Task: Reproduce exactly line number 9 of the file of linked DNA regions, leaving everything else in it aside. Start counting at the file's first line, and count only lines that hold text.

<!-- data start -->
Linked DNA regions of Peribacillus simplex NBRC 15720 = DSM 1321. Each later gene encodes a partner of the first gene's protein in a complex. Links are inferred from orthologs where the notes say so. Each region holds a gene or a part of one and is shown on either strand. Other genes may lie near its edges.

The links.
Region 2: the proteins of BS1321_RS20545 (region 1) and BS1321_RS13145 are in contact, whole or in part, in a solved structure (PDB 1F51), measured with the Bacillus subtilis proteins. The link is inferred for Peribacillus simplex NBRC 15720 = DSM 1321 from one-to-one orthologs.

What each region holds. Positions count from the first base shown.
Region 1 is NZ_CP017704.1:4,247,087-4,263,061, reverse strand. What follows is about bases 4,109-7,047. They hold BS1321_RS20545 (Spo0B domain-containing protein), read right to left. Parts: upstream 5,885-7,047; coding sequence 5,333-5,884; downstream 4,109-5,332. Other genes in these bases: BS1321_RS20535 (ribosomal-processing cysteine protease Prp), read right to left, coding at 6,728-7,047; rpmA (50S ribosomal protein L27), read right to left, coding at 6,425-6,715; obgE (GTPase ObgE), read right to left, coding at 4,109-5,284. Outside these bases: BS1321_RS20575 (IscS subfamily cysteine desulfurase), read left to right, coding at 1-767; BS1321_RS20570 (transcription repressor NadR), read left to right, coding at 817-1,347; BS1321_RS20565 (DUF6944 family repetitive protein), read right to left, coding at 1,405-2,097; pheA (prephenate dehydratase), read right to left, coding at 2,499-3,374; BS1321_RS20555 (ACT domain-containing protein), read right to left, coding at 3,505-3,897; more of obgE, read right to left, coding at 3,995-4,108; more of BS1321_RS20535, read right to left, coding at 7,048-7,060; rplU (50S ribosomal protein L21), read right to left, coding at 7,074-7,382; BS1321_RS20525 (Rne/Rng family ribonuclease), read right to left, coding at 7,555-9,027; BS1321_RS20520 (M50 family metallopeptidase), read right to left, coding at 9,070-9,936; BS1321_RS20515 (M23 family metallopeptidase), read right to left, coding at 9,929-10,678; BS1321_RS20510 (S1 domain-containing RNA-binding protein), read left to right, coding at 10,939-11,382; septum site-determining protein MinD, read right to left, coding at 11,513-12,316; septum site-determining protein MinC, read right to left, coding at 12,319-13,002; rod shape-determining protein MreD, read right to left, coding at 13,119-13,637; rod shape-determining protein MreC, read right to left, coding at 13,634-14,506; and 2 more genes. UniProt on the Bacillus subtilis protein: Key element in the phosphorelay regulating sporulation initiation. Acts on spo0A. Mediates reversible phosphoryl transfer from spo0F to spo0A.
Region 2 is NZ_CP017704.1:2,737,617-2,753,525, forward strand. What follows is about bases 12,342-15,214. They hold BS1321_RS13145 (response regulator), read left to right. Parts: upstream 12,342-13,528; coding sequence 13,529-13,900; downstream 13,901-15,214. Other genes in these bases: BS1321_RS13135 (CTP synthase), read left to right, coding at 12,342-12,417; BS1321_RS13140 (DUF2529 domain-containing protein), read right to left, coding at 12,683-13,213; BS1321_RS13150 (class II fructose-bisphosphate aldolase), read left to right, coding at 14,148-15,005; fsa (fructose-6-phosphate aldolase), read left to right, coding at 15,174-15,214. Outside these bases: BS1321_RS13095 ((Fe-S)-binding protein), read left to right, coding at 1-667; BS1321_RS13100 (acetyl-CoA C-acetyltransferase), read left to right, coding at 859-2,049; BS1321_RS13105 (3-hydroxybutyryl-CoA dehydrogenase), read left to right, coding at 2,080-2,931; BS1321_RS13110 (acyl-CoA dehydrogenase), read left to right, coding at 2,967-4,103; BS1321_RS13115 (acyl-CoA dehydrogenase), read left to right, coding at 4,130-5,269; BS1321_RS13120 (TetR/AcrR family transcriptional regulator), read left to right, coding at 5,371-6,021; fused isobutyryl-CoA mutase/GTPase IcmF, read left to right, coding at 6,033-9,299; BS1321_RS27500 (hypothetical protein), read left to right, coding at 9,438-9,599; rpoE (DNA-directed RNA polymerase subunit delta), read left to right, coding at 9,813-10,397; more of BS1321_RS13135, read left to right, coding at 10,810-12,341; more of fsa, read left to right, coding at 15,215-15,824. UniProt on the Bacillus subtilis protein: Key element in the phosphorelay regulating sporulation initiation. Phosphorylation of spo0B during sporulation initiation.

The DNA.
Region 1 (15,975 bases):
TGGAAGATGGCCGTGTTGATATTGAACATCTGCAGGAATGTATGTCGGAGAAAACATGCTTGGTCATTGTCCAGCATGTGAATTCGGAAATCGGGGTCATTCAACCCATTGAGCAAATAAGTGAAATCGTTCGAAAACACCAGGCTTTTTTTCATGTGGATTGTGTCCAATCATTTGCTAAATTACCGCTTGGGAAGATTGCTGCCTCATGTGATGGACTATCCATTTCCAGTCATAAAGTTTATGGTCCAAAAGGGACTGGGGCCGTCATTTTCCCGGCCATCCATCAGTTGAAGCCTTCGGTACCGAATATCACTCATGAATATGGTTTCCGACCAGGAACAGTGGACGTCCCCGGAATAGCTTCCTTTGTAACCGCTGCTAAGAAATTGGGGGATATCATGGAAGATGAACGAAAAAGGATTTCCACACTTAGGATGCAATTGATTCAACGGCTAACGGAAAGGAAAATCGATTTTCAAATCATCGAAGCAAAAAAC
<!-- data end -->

TGGAAGATGGCCGTGTTGATATTGAACATCTGCAGGAATGTATGTCGGAGAAAACATGCTTGGTCATTGTCCAGCATGTGAATTCGGAAATCGGGGTCATTCAACCCATTGAGCAAATAAGTGAAATCGTTCGAAAACACCAGGCTTTTTTTCATGTGGATTGTGTCCAATCATTTGCTAAATTACCGCTTGGGAAGATTGCTGCCTCATGTGATGGACTATCCATTTCCAGTCATAAAGTTTATGGTCCAAAAGGGACTGGGGCCGTCATTTTCCCGGCCATCCATCAGTTGAAGCCTTCGGTACCGAATATCACTCATGAATATGGTTTCCGACCAGGAACAGTGGACGTCCCCGGAATAGCTTCCTTTGTAACCGCTGCTAAGAAATTGGGGGATATCATGGAAGATGAACGAAAAAGGATTTCCACACTTAGGATGCAATTGATTCAACGGCTAACGGAAAGGAAAATCGATTTTCAAATCATCGAAGCAAAAAAC